Here is quiz 4. It is a kahoot quiz, and if you simply enter your name I will have a record of your score. I don’t believe anyone else can see your results – but if you prefer, you can use your student ID number instead. Please try to take the quiz today so we can get it done and move on 🙂

Again, thank you so, so much for all your thoughtful emails, for your patience with me and with last-minute schedule changes, and for your genuine kindness. I wish I could hug each and every one of you.

Recordings of the remaining cardiac material

Here are last year’s lecture recordings covering the cardiac material we would have covered last Wednesday:

  • This recording covers the rest of the Cardiovascular II ppt (congenital heart defects, infective endocarditis, and hypertensive heart disease), and also covers the first topic in the Cardiovascular III ppt (valvular heart disease).
  • This recording covers the rest of the Cardiovascular III ppt (cardiomyopathies and heart tumors). The cardiac stuff ends at around minute 13 (the rest of the recording covers lung pathology).

Please listen to these when you get a chance – you can listen at 1.4 or even 1.6 and still hear the information clearly because apparently I talk very slowly. This material will be covered on our next exam. Please let me know if you have any questions.

Questions on cardiac material

I got some really good questions on our cardiac material and thought I’d share them with you.

Q. Previously I thought that “pre-HTN” was a systolic BP of 140, and HTN was considered 160. Would you consider someone with a systolic over 140 to be hypertensive and put them on a preventative statin?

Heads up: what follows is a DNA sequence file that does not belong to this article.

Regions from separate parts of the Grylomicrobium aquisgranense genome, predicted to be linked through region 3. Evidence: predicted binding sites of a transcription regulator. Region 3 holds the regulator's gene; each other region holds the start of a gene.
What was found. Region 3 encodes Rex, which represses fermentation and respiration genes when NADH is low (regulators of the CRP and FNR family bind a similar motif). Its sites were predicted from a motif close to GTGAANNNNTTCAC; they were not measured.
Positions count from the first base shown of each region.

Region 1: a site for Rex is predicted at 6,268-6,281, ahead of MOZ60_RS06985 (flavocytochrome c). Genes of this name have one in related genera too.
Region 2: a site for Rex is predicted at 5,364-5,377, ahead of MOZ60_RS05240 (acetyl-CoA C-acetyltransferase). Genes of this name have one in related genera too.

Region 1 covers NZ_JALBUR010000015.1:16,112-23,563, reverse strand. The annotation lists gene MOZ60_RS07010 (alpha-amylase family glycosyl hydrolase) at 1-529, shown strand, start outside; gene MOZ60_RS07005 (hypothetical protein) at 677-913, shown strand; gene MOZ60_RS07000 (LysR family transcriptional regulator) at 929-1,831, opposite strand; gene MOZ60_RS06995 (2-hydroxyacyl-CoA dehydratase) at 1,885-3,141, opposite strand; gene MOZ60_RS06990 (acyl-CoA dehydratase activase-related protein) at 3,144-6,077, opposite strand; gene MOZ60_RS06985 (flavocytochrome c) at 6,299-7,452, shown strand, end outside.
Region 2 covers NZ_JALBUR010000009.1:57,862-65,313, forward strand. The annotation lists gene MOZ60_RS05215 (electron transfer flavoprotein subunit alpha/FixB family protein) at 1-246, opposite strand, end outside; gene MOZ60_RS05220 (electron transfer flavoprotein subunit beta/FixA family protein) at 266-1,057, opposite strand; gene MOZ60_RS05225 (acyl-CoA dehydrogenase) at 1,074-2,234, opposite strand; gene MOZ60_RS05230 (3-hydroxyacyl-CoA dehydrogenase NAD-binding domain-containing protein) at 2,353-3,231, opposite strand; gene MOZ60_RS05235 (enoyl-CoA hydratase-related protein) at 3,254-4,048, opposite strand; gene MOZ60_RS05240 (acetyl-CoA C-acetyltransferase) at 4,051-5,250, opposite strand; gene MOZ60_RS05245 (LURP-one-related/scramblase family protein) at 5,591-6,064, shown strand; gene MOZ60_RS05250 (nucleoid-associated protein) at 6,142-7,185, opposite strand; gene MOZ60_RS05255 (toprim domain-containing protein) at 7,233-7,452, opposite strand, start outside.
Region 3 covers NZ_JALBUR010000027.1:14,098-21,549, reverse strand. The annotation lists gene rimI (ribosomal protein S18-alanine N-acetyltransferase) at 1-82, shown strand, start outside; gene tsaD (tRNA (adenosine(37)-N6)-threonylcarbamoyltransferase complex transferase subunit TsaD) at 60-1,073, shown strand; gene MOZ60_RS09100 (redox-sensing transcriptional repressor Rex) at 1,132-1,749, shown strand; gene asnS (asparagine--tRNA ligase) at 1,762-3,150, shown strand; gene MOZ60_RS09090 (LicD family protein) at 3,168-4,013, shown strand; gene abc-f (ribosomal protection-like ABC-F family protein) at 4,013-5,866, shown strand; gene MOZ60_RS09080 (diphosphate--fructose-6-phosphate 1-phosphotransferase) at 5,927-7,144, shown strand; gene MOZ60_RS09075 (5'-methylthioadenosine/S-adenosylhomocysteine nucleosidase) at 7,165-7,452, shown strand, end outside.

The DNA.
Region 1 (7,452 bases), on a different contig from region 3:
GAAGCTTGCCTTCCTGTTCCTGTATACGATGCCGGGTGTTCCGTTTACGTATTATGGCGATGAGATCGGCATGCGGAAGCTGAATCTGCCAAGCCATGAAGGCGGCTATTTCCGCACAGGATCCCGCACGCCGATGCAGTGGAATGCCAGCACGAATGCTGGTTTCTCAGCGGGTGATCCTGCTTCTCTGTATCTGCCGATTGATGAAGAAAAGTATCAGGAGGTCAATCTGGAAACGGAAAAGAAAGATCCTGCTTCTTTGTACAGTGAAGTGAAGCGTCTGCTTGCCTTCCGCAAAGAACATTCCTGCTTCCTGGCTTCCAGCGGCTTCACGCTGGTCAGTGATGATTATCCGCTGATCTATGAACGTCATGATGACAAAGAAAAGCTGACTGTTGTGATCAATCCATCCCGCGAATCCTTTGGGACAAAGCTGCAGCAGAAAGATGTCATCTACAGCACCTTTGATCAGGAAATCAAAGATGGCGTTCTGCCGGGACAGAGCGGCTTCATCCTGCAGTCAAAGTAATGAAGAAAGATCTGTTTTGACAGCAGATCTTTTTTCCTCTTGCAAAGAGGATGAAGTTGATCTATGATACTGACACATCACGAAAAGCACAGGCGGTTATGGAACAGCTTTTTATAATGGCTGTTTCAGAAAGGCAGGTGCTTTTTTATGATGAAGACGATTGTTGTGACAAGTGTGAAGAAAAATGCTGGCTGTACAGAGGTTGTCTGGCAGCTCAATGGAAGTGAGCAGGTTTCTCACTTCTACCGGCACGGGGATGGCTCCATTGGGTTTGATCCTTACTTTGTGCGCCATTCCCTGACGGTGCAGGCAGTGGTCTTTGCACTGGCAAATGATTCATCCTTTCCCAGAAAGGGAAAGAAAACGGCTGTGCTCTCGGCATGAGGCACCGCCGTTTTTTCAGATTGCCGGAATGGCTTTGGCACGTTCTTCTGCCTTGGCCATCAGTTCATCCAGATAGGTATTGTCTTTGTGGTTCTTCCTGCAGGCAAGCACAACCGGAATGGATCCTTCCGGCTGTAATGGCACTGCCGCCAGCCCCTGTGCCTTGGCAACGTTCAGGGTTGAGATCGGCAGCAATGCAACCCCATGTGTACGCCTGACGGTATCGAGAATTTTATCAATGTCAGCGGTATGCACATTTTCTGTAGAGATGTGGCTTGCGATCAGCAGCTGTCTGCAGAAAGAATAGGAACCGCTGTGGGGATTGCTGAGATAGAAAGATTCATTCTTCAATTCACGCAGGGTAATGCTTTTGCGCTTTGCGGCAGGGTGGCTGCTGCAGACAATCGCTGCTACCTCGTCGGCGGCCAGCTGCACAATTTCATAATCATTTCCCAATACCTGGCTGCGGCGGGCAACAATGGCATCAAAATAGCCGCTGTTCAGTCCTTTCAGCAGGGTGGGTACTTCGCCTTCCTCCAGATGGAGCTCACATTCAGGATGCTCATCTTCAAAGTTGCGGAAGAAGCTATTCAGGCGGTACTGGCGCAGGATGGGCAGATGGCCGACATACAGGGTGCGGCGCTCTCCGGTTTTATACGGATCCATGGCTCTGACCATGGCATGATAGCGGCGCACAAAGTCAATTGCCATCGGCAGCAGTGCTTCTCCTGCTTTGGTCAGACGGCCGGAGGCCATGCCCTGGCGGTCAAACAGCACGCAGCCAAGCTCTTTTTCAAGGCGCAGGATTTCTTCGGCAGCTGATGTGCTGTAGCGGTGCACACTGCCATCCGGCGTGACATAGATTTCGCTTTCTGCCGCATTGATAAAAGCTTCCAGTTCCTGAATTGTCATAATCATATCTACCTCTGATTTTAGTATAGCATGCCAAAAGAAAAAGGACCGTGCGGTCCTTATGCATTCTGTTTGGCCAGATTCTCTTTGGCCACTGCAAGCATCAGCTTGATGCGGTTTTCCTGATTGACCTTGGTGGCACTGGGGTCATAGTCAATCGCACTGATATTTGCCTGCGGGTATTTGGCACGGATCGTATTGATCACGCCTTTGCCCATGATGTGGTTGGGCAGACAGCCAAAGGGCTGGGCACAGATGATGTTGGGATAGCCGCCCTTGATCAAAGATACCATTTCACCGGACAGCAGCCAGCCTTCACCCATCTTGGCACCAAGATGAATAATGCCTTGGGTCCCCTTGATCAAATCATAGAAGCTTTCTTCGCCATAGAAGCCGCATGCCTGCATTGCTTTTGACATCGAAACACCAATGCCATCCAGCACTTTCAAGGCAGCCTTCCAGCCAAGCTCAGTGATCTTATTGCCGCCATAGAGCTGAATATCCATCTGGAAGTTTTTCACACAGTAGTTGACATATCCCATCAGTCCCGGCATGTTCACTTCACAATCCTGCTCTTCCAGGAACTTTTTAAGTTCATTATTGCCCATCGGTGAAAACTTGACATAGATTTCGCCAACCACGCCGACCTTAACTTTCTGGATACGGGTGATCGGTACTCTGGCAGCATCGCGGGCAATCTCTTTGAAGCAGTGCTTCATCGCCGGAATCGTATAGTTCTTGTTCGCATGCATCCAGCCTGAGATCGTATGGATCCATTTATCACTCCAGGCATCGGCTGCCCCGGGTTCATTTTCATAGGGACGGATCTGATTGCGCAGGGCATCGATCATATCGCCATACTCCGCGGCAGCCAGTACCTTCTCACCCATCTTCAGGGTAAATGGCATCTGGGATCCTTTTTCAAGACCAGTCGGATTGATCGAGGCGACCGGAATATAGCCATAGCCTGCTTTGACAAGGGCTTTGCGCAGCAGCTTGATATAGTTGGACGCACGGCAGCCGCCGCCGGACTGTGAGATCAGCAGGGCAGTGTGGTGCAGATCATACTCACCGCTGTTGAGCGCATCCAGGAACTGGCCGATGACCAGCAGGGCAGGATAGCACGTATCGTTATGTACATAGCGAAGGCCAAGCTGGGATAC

A. The diagnosis of hypertension is made when the average of 2 or more systolic pressure readings (on 2 or more separate visits) is greater than or equal to 140, OR when the average of 2 or more diastolic readings (on 2 or more separate visits) is greater than or equal to 90. Some sources say 3 visits; the point is, it can’t be just one reading on one visit.

Prehypertension is when a patient’s average blood pressure is between 120/80 and 140/90.

Usually, the first step after diagnosis (unless the patient has a very high blood pressure) is to make some lifestyle changes, including:

  • Eat a diet rich in potassium and fiber, and drink lots of water
  • Exercise regularly (30 minutes/day)
  • Quit smoking
  • Limit alcohol (1 drink/day for women, 2 drinks/day for men)
  • Limit sodium (less than 1,500 mg/day…the less the better!)
  • Reduce stress (meditation and yoga have been proven beneficial)
  • Stay at a healthy body weight.

If lifestyle changes don’t bring the blood pressure down to normal, then drug therapy is used.

Q. How are atherosclerotic plaques located in the body, and are they only checked for after an atherosclerotic event occurs?
A. Did you mean where? If so, they can occur anywhere in the arterial system (they almost never occur in the venous system). The most common and problematic places are the coronary arteries and the arteries serving the brain (like the carotid) – but plaques can be found anywhere: aorta, renal arteries, etc.

Generally, you only check for them once you have some indication that the patient has atherosclerosis…like symptoms of angina, or a transient ischemic attack (which is like a mini-stroke that is reversible), or something worse (like a myocardial infarction or a stroke). You can do an angiogram to see how blocked the coronary or carotid (or other) arteries are.

Q. Dr. Katz told us in physiology that a “normal” kidney would excrete all excess sodium, therefore a high sodium diet with a normal kidney was OK. Therefore, is a low sodium diet only beneficial in people with reduced renal sodium excretion associated with HTN?